March is historically an unpredictable month for weather in Idaho. One minute it’s blowing snow sideways and the next minute it’s a sunny 70 degrees. The sporadic nature of this weather makes it difficult to know what clothing to wear or if I should keep my snow tires on my car, but it also makes it difficult to know if/when to inspect your beehive. Keep in mind that there are no set rules in beekeeping. However, I have found some general weather guidelines helpful when choosing to crack open my hive. Failing to following these can result in working with some grumpy and crotchety bees, and likely a higher chance of some stings.

The temperature should be roughly 60 degrees or higher – Bees like to keep their hive nice and warm, yet dry. Therefore, opening a hive on a cold and brisk 45 degree day lets out the warm temperature that the bees have created to stabilize their hive’s brood (baby bees).

Less wind results in less temperament – Wind, much like cold temperatures, can cause the warmth inside the hive to escape if cracked open. It also makes it difficult for the bees to fly, thus they are more likely to be bundled up in the hive.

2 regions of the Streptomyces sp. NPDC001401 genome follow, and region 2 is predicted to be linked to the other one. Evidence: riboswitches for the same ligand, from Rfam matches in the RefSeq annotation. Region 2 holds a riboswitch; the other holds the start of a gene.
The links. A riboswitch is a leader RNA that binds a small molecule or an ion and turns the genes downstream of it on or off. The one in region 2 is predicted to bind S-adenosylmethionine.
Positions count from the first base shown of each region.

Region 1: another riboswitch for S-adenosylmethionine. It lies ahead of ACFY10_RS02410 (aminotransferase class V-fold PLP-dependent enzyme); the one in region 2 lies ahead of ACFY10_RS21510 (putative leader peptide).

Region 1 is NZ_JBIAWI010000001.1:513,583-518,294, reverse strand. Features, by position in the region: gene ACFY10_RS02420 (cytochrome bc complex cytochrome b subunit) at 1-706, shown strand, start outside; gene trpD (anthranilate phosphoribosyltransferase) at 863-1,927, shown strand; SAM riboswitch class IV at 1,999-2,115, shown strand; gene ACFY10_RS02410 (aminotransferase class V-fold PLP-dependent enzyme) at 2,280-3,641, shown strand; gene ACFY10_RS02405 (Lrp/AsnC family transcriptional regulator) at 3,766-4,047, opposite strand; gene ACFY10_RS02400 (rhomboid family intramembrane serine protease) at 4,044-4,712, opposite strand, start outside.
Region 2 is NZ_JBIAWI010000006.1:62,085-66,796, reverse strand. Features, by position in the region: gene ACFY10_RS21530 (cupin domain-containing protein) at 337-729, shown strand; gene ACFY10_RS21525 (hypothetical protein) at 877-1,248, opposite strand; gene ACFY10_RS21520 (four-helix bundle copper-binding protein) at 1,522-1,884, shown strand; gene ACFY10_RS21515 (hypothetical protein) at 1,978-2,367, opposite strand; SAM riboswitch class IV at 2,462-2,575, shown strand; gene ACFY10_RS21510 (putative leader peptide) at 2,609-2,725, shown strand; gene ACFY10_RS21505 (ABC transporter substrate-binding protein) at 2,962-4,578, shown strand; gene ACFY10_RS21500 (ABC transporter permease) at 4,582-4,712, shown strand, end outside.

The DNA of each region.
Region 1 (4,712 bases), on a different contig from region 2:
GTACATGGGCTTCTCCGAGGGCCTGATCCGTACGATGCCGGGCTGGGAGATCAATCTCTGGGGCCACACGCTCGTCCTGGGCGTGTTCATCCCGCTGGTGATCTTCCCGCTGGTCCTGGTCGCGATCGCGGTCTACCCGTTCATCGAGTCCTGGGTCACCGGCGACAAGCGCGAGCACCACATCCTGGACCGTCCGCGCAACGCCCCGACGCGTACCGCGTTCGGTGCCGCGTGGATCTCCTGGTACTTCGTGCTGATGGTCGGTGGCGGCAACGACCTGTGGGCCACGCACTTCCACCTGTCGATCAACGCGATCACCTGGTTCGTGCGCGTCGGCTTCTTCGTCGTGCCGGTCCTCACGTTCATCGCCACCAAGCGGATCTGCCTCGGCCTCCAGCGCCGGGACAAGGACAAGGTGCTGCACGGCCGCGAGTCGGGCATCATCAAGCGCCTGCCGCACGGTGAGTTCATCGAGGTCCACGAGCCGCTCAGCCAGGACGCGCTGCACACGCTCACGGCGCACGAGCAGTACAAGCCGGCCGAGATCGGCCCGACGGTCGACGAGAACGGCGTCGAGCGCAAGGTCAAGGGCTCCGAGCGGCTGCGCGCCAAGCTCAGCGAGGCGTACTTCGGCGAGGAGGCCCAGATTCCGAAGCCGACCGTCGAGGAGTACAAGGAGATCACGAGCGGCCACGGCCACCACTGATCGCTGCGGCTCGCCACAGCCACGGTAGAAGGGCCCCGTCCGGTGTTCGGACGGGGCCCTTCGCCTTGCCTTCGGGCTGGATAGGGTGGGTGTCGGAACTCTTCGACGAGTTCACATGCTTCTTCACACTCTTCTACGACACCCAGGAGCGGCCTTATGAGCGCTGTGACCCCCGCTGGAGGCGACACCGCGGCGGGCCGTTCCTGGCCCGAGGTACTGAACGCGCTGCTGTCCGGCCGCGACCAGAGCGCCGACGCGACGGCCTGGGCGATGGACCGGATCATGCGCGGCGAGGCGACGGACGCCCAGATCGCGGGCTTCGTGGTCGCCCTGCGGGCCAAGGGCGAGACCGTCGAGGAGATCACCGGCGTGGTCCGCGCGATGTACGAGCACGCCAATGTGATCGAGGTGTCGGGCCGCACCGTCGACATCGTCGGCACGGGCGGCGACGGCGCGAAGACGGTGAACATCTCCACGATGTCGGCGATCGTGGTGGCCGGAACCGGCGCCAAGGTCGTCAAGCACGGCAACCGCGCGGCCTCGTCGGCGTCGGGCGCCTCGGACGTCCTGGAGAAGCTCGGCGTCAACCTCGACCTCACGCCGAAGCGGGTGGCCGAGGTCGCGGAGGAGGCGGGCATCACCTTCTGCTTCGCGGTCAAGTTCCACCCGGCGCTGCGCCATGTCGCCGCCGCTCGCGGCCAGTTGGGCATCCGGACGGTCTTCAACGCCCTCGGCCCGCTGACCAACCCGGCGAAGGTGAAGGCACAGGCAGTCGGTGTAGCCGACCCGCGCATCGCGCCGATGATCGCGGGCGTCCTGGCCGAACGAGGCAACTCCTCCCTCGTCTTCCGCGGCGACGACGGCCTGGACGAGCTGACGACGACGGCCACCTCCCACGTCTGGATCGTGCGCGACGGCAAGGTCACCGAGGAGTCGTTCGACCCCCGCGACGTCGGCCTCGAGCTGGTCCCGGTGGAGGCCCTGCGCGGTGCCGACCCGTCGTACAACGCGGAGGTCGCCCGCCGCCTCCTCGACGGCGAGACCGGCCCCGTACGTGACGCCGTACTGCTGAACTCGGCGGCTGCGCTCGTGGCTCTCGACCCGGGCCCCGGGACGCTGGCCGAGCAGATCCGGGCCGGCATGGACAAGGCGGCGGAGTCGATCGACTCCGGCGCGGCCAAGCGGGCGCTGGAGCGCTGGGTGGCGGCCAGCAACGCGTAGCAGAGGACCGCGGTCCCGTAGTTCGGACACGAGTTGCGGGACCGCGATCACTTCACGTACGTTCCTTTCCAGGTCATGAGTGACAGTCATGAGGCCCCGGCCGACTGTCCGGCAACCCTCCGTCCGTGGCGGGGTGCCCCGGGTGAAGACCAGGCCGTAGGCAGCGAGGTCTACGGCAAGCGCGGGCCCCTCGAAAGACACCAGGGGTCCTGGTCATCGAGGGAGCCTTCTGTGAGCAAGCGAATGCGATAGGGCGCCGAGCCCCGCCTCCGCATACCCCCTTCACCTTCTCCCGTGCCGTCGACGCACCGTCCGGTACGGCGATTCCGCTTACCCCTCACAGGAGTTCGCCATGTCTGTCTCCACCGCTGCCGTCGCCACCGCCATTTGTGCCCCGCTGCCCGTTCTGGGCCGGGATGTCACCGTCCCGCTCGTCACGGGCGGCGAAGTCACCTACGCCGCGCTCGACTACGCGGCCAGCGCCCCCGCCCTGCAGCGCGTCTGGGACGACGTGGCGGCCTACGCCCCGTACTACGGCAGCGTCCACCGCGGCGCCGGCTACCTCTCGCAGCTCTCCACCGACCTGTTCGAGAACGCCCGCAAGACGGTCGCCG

On that note, inspections work best when the bees are out-and-about and busy! The less bees in the hive, the easier the inspection will be. Thus, you want to inspect during times of day when many of the worker bees are out foraging. This is usually mid morning to mid afternoon.

Sunny days are better than cloudy – much like humans, bees are happier in the sunshine! They prefer to forage for pollen and nectar on nice sunny days. You will find that inspecting on these days is easier for you too.


In an ideal world, you would inspect your hive on a calm 75 degree day, around noon, with the sun shining, and bees out foraging. But in reality we don’t always get textbook perfect days like this. Understand that you can inspect a hive on a cloudy day, but you are likely to find more bees at home that are a bit cranky that you have disturbed them. Further, you can open a hive on a 50 degree day, but you should probably be intentional about your tasks and move as quick as possible to not disturb the brood.

Keep your bees buzzin’ y’all!

Leave a Reply

Your email address will not be published. Required fields are marked *

You may use these HTML tags and attributes:

<a href="" title=""> <abbr title=""> <acronym title=""> <b> <blockquote cite=""> <cite> <code> <del datetime=""> <em> <i> <q cite=""> <s> <strike> <strong>